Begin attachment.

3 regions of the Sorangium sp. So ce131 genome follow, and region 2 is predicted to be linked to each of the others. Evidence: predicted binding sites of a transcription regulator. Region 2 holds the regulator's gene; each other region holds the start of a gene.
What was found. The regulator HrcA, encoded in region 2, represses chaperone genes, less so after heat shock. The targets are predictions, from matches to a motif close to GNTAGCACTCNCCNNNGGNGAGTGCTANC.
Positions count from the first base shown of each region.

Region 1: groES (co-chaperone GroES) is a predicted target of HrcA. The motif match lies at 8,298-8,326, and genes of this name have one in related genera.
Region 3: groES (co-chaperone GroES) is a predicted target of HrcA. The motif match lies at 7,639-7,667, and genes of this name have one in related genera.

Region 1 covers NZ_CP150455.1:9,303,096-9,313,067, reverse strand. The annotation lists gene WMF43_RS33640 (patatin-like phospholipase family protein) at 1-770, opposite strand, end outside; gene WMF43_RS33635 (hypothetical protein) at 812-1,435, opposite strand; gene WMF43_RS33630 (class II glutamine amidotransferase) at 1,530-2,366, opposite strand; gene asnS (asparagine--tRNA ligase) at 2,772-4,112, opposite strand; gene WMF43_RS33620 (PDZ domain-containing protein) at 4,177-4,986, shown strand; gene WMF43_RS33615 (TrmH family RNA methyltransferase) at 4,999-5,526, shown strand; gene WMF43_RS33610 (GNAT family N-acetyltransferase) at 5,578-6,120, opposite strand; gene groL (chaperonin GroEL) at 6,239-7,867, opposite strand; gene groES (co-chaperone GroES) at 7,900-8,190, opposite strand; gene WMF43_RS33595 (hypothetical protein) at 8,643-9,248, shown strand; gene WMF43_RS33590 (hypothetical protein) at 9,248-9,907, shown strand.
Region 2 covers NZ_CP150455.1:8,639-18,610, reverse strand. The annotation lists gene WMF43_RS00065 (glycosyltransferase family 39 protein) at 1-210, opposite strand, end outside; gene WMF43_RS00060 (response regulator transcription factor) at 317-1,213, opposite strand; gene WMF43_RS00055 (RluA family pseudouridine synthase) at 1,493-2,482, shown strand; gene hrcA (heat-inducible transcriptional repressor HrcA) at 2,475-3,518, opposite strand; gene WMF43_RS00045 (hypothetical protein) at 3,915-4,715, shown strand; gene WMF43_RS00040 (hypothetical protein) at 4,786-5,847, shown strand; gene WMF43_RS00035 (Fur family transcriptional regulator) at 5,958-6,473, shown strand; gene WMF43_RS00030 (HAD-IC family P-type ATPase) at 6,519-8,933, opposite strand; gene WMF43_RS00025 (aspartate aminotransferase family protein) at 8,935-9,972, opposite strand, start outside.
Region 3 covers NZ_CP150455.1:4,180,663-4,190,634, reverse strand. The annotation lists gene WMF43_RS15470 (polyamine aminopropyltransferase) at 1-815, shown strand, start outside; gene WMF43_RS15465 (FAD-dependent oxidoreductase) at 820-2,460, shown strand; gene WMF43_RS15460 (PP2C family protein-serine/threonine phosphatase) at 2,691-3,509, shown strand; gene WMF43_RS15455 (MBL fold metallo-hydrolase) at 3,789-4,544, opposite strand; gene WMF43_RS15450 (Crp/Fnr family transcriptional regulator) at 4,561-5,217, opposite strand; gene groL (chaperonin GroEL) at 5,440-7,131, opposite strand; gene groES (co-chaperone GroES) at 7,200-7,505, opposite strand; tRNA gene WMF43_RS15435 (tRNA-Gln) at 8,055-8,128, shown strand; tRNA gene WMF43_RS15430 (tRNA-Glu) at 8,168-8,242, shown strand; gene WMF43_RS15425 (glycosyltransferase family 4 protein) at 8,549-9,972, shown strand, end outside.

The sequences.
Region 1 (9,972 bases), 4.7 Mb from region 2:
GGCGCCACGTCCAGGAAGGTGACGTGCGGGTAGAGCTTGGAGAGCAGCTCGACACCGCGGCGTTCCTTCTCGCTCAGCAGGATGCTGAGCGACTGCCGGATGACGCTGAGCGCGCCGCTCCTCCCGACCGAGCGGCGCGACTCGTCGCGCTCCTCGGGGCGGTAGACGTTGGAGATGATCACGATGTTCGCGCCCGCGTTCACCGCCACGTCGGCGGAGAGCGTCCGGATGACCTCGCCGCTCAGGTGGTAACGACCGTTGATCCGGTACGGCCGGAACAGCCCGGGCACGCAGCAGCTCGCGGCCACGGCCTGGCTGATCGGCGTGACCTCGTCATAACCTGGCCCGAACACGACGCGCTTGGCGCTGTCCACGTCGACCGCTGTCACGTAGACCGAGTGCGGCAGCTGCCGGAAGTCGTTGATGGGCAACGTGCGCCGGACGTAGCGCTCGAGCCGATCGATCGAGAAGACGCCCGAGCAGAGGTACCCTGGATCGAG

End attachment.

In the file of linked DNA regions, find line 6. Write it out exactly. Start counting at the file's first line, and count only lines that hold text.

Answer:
Region 1 covers NZ_CP150455.1:9,303,096-9,313,067, reverse strand. The annotation lists gene WMF43_RS33640 (patatin-like phospholipase family protein) at 1-770, opposite strand, end outside; gene WMF43_RS33635 (hypothetical protein) at 812-1,435, opposite strand; gene WMF43_RS33630 (class II glutamine amidotransferase) at 1,530-2,366, opposite strand; gene asnS (asparagine--tRNA ligase) at 2,772-4,112, opposite strand; gene WMF43_RS33620 (PDZ domain-containing protein) at 4,177-4,986, shown strand; gene WMF43_RS33615 (TrmH family RNA methyltransferase) at 4,999-5,526, shown strand; gene WMF43_RS33610 (GNAT family N-acetyltransferase) at 5,578-6,120, opposite strand; gene groL (chaperonin GroEL) at 6,239-7,867, opposite strand; gene groES (co-chaperone GroES) at 7,900-8,190, opposite strand; gene WMF43_RS33595 (hypothetical protein) at 8,643-9,248, shown strand; gene WMF43_RS33590 (hypothetical protein) at 9,248-9,907, shown strand.